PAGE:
“I am not easily repulsed”: interview with Mary Roach

Mary Roach writes books on weird scientific research about subjects we’ve all wondered about. She is the author of Stiff: The Curious Lives of Human Cadavers, Spook: Science Tackles the Afterlife, and – her latest and my favorite – Bonk: The Curious Coupling of Science and Sex. I’ve long enjoyed Roach’s quirky style that often has me chortling as I read. Reading a whole book about my favorite topic (sex, not cadavers) was delicious.

In a separate blog post, I’ve reviewed Bonk and quoted delightful tidbits that will send you running to read the book and give it to all your friends. Here with my interview with the author, Mary Roach:

JP: As cool-headed and sharp-witted as you are, some parts of your research must have embarrassed or repulsed you. What do you wish you had never done or learned, and why? Tell the truth!

MR: As readers of Stiff have probably figured out, I am not easily repulsed. At least not by the physical. I am repulsed by close-mindedness, petty hatred, greed, intolerance, ignorance. But not penises or vaginas or sex. But bear in mind, I was hanging out in sex labs, not fringe sex clubs South of Market. Honestly, it’s pretty tame stuff. Embarrassment-wise, well, there was the Dr. Deng scenario. Ed and I were scanned in 4-D ultrasound in the act. That was awkward, for sure, but I knew how much fun it was going to be to write it up, and so it hardly bothered me. Mostly, I felt guilty for dragging my husband into the fray.

JP: What have you seen or learned since you finished the book that you wish you could have included?

MR: Oh, people are always emailing me or coming up to me at talks and dropping all manner of irresistible tidbits that I wish I’d known about while working on the book. One man raised his hand and said, “Are you aware of the phenomenon of surfing sperm?” Apparently they surf the secretions on the vaginal walls. Another man, a gynecologist now in his seventies, emailed to tell me a story that William Masters had told him about meeting a bishop or cardinal, I forget which. His Holiness had asked to hear about the research Masters and Johnson were doing. He listened quite intently, and when Masters had finished speaking, he said, “Very good. Your work might serve to prevent a lot of divorces. Of course, if I am asked about it in public, I will condemn you.” Would have loved to include those!

JP: My blog is directed at older readers (most are 60-80) who are interested in sex. What did you learn specific to elder sex, aside from Viagra? If little or nothing, can you talk about why you think scientific research is NOT being done on elder sex, other than taking surveys? Is it the “ick factor,” as I call it?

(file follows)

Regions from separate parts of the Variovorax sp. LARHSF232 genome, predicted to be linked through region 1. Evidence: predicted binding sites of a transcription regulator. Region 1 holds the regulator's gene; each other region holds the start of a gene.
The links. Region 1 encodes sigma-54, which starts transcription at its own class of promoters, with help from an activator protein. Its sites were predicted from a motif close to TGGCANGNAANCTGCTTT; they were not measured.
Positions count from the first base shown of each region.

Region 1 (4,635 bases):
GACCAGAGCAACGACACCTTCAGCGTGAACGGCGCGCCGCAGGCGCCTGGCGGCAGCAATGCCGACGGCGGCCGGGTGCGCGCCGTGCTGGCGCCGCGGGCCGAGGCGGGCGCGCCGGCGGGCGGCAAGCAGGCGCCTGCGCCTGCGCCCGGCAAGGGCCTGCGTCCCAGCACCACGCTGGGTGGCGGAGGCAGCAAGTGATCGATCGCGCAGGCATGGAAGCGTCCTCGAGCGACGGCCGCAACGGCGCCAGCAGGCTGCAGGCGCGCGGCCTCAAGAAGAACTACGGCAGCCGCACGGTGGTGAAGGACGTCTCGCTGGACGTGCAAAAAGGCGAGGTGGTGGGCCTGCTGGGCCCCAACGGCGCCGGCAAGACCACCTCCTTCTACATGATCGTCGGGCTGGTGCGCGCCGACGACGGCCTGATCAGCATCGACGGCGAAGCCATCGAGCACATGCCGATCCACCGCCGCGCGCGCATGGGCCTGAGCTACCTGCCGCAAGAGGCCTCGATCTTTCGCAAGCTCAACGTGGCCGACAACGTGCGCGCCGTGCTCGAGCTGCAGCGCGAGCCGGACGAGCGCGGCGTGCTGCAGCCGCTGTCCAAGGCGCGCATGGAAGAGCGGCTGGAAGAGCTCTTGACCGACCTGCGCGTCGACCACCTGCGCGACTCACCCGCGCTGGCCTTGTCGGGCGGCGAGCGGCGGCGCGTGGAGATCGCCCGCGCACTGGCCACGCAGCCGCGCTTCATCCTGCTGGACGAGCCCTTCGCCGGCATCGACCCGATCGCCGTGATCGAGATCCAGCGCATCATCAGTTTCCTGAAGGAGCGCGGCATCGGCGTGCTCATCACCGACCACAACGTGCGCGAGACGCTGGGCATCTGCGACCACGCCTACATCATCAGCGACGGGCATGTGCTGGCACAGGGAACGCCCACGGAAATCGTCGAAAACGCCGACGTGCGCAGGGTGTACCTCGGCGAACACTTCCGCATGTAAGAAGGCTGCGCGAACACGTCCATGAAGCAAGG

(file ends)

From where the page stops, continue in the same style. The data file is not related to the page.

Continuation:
MR: There was a large survey that was published not long ago about frequency of sex and satisfaction levels among people over 75, I think it was. The problem, as I recall it, was that so many of the women at that age were widows. I didn’t cover this because as you know it’s a book about laboratory-based sex research — the physiological stuff: arousal and orgasm and such. Rather than the behavioral issues. I cover the two physiological old-age biggies — erectile dysfunction in men and libido issues in women. I had wanted to include a chapter specifically on sex in the upper reaches of old age, but physiologically speaking, it seemed to be a matter of degree, rather than unique issues. In other words, more ED and lower libido… I don’t think of sex researchers as people who easily succumb to the ick factor — my god, look at Marcalee Sipski and her orgasm work with quadriplegics. If they were, they wouldn’t have gotten into arousal and orgasm research in the first place. Then again, I think old age is actually more of a taboo than sex these days, so perhaps it is the ick factor that keeps researchers away.

JP: What’s the most unusual experience you had while promoting this book? I imagine people came up to you and told you all sorts of things you’d rather not know.

MR: Call-in radio shows are always entertaining. The DJs will often bill me as a therapist or a researcher, and then open up the lines and say, “We’ll be taking ALL your questions on sex!” And I’m in the studio with this panicked look, mouthing NOOOOOO! Because I’m a writer — I only know about what I wrote about in the book. I don’t know, say, whether it’s a myth that the Hoo-ha tribe in the Amazon has blue testicles or what the best natural alternative to Viagra is. People do come up after readings and confide all manner of intimate things. It doesn’t bother me. I guess I’m used to it. I just wish I had better answers for them.

JP: What’s the next book (if you’ve decided)?

MR: Yes, I’m writing about the fabulous insanity of space travel, of staying alive in a world for which we are utterly ill-equipped. Lots of fun aeromedical history stuff, field trips to Moscow and the Japanese Space Agency, etc.

[Read my review of Mary Roach’s Bonk here.]


  1. SageHealth Network on November 20, 2008 at 3:16 am

    Hi Joan,

    I was so interested to see an interview with Mary Roach. I love her work and can’t wait to pick up the latest one on science and sex.
    Thanks very much and hope you are doing well.

    Michele Cauch
    SageHealth Network
    Toronto, Canada

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